• ## sasmodels/models/spinodal.py

 r475ff58 where $x=q/q_0$, $q_0$ is the peak position, $I_{max}$ is the intensity at $q_0$ (parameterised as the $scale$ parameter), and $B$ is a flat background. The spinodal wavelength is given by $2\pi/q_0$. background. The spinodal wavelength, $\Lambda$, is given by $2\pi/q_0$. The definition of $I_{max}$ in the literature varies. Hashimoto *et al* (1991) define it as .. math:: I_{max} = \Lambda^3\Delta\rho^2 whereas Meier & Strobl (1987) give .. math:: I_{max} = V_z\Delta\rho^2 where $V_z$ is the volume per monomer unit. The exponent $\gamma$ is equal to $d+1$ for off-critical concentration H. Furukawa. Dynamics-scaling theory for phase-separating unmixing mixtures: Growth rates of droplets and scaling properties of autocorrelation functions. Physica A 123,497 (1984). Growth rates of droplets and scaling properties of autocorrelation functions. Physica A 123, 497 (1984). H. Meier & G. Strobl. Small-Angle X-ray Scattering Study of Spinodal Decomposition in Polystyrene/Poly(styrene-co-bromostyrene) Blends. Macromolecules 20, 649-654 (1987). T. Hashimoto, M. Takenaka & H. Jinnai. Scattering Studies of Self-Assembling Processes of Polymer Blends in Spinodal Decomposition. J. Appl. Cryst. 24, 457-466 (1991). Revision History * **Author:**  Dirk Honecker **Date:** Oct 7, 2016 * **Revised:** Steve King    **Date:** Sep 7, 2018 * **Revised:** Steve King    **Date:** Oct 25, 2018 """
• ## sasmodels/sasview_model.py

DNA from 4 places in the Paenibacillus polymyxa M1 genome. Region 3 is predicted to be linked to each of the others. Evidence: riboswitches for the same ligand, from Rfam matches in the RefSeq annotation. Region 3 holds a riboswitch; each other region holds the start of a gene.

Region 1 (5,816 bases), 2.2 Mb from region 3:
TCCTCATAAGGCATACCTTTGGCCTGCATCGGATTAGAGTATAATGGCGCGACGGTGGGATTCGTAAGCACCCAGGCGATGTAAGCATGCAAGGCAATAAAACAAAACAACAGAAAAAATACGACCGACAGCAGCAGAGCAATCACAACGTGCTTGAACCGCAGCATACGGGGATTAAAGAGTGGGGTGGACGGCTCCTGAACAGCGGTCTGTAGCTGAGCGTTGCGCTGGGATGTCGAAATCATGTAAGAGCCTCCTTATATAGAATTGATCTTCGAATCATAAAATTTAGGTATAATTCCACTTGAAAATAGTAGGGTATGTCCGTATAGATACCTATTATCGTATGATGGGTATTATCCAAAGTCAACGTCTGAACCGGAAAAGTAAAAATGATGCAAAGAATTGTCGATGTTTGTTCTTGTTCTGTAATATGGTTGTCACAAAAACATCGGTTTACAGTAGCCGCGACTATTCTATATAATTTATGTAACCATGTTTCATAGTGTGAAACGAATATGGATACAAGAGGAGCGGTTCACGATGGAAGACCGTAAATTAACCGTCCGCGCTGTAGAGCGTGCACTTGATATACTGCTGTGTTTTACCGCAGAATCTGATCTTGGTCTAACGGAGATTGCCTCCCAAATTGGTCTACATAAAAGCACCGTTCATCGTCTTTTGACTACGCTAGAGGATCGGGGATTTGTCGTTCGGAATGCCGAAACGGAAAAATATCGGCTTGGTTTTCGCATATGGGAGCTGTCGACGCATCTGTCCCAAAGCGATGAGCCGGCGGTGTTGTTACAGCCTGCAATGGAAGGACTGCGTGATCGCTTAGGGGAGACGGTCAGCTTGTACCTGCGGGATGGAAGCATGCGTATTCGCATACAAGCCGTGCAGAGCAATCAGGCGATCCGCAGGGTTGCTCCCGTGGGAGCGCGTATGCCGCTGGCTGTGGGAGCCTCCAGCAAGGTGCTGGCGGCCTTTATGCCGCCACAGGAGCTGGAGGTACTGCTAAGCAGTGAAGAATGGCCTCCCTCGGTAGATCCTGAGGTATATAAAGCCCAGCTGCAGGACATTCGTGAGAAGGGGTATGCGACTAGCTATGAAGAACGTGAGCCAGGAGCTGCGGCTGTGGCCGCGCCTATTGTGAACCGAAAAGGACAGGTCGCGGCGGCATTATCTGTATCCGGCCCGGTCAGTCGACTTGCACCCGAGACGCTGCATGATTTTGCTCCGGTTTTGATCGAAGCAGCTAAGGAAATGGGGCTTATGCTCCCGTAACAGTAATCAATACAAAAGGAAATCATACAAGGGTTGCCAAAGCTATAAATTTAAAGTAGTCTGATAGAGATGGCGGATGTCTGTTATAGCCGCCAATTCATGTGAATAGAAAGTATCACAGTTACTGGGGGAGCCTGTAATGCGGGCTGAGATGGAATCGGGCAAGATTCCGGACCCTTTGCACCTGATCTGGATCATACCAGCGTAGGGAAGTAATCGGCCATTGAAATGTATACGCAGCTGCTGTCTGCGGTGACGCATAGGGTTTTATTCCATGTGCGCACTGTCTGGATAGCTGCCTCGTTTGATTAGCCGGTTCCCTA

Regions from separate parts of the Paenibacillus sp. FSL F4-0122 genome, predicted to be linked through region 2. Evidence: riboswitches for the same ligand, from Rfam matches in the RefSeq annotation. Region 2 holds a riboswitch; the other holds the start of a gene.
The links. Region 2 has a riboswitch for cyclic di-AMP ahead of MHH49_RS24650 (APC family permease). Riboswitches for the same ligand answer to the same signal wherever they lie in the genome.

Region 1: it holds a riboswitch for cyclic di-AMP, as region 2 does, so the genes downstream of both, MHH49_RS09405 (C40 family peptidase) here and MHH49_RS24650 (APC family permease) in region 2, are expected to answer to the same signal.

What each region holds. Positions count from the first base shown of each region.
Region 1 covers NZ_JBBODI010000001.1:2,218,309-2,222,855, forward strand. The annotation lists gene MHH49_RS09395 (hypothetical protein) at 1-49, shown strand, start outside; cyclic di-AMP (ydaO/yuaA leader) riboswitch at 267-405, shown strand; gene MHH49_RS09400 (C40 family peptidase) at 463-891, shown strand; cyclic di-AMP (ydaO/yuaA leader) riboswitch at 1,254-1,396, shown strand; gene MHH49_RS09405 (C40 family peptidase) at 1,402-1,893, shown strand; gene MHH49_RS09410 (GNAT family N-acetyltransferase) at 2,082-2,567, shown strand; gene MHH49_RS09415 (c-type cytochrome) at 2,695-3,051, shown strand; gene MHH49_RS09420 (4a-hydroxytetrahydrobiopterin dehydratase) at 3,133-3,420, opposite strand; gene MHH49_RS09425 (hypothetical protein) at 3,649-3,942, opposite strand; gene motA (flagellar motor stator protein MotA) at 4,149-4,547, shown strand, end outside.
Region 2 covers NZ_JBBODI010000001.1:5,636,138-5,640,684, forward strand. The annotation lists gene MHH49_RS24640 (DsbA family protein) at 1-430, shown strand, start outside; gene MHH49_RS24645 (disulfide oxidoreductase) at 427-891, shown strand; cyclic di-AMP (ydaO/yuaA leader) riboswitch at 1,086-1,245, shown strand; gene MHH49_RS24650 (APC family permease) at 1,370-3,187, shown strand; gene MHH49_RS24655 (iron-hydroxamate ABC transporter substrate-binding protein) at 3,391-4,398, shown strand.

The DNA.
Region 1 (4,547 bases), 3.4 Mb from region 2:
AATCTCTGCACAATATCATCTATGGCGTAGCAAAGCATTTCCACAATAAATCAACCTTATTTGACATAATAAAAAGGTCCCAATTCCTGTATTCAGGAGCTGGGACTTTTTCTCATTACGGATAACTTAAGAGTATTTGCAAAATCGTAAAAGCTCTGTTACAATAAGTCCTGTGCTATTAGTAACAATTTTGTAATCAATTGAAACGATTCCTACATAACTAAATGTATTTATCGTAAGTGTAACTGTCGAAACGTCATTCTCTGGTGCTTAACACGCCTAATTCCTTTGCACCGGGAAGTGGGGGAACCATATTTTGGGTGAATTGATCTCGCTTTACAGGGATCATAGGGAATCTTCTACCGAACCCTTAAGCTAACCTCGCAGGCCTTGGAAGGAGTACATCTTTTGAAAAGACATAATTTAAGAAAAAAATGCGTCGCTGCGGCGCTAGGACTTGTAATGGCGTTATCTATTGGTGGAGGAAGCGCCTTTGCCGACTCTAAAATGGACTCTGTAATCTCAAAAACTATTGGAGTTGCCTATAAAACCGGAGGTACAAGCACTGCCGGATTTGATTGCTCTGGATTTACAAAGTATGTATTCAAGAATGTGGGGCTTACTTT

raa25fc7 #: set of defined models (standard and custom) MODELS = {}  # type: Dict[str, SasviewModelType] # TODO: remove unused MODEL_BY_PATH cache once sasview no longer references it #: custom model {path: model} mapping so we can check timestamps MODEL_BY_PATH = {}  # type: Dict[str, SasviewModelType] #: Track modules that we have loaded so we can determine whether the model #: has changed since we last reloaded. _CACHED_MODULE = {}  # type: Dict[str, "module"] def find_model(modelname): Load a custom model given the model path. """ model = MODEL_BY_PATH.get(path, None) if model is not None and model.timestamp == getmtime(path): #logger.info("Model already loaded %s", path) return model #logger.info("Loading model %s", path) # Load the kernel module.  This may already be cached by the loader, so # only requires checking the timestamps of the dependents. kernel_module = custom.load_custom_kernel_module(path) if hasattr(kernel_module, 'Model'): model = kernel_module.Model # Check if the module has changed since we last looked. reloaded = kernel_module != _CACHED_MODULE.get(path, None) _CACHED_MODULE[path] = kernel_module # Turn the module into a model.  We need to do this in even if the # model has already been loaded so that we can determine the model # name and retrieve it from the MODELS cache. model = getattr(kernel_module, 'Model', None) if model is not None: # Old style models do not set the name in the class attributes, so # set it here; this name will be overridden when the object is created model_info = modelinfo.make_model_info(kernel_module) model = make_model_from_info(model_info) model.timestamp = getmtime(path) # If a model name already exists and we are loading a different model, _previous_name, model.name, model.filename) MODELS[model.name] = model MODEL_BY_PATH[path] = model return model # Only update the model if the module has changed if reloaded or model.name not in MODELS: MODELS[model.name] = model return MODELS[model.name] hidden.add('background') self._model_info.parameters.defaults['background'] = 0. # Update the parameter lists to exclude any hidden parameters self.magnetic_params = tuple(pname for pname in self.magnetic_params if pname not in hidden) self.orientation_params = tuple(pname for pname in self.orientation_params if pname not in hidden) self._persistency_dict = {} return value, [value], [1.0] @classmethod def runTests(cls): """ Run any tests built into the model and captures the test output. Returns success flag and output """ from .model_test import check_model return check_model(cls._model_info) def test_cylinder(): # type: () -> float Model = _make_standard_model('sphere') model = Model() model.setParam('M0:sld', 8) model.setParam('sld_M0', 8) q = np.linspace(-0.35, 0.35, 500) qx, qy = np.meshgrid(q, q)